Three Strikes, a third serious or violent felony in California, resulting in 25 years to life.
It’s a state law, proposed by Fresno man Mike Reynolds, whose daughter was shot and killed in the Tower District by a repeat offender in 1992.
In ’94, former president Bill Clinton signed the “Violent Crime Control and Law Enforcement Act” into law, also containing a “three strikes, you’re out,” federal provision.
“We did Three Strikes and all these other things, so we increased the number of people that were getting prosecuted,” Criminal Defense Attorney David Mugridge said. “We increased the number of people in our prisons, now we’re out of room.”
Last week, President Donald Trump supporting the First Step Act, which some say would be the most sweeping criminal justice reform in decades, giving judges more control over mandatory sentences, allowing some crack cocaine offenders to petition for a lighter sentence and promoting programs for offenders to successfully re-enter society.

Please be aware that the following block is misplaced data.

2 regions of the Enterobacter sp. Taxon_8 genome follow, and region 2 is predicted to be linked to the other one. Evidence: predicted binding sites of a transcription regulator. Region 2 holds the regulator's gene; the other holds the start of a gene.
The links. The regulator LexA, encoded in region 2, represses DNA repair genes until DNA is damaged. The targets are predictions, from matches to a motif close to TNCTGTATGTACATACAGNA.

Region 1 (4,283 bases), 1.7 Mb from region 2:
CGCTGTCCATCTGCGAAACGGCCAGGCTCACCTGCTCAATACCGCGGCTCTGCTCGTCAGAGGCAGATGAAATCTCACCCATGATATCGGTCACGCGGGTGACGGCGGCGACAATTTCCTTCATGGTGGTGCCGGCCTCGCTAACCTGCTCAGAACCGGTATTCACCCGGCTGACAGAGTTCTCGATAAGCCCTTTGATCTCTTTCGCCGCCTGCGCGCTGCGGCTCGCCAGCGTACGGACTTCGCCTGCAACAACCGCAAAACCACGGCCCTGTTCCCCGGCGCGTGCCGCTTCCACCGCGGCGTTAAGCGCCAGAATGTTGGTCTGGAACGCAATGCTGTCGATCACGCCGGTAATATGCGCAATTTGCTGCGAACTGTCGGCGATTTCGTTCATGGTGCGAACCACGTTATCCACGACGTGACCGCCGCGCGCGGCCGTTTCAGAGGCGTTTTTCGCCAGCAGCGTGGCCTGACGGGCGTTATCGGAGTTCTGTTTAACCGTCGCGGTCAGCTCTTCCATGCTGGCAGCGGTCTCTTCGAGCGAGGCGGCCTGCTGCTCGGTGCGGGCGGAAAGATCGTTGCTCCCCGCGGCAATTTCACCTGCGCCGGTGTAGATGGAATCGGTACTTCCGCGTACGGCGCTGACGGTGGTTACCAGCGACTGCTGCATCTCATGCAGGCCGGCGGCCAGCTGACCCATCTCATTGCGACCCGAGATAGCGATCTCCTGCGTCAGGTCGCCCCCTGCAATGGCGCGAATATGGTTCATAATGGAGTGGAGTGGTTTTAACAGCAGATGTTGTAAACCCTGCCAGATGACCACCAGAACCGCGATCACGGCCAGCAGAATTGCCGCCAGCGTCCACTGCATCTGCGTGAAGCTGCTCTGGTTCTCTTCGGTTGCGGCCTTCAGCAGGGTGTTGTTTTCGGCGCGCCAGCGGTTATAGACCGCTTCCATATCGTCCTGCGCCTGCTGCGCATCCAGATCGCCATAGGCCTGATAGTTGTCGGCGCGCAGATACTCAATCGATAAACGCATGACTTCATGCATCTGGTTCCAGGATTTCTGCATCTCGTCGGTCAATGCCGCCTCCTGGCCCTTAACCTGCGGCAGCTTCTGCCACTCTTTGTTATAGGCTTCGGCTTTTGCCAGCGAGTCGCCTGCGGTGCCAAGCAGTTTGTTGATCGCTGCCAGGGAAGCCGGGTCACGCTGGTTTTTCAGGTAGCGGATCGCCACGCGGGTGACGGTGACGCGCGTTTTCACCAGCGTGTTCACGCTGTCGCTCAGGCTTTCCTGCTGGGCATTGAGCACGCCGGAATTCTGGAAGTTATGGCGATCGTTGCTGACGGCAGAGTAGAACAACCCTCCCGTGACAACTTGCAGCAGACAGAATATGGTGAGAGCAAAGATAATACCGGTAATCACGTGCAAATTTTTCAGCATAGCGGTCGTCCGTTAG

“We have to realistically look and ask, what have we gotten for our dollar, have we slowed down the drug wars,” Mugridge said?
While state laws would not be changed by the federal bill, local law enforcement officials argue, Three Strikes has been effective.
“If we don’t have those types of prison sentencing, you know, it’s just going to give these criminals the opportunity to commit crime,” Fresno Deputy Sheriff’s Association President Eric Schmidt said. “They’re never going to have that enhanced sentence.”
The U.S. House of Representatives passed its own version of the First Step Act by an overwhelming majority back in May.
The House would also need to vote on this Senate version.
Some say if passed, this would be the president’s most bipartisan legislative victory, to date.
Reporting in studio, Megan Rupe.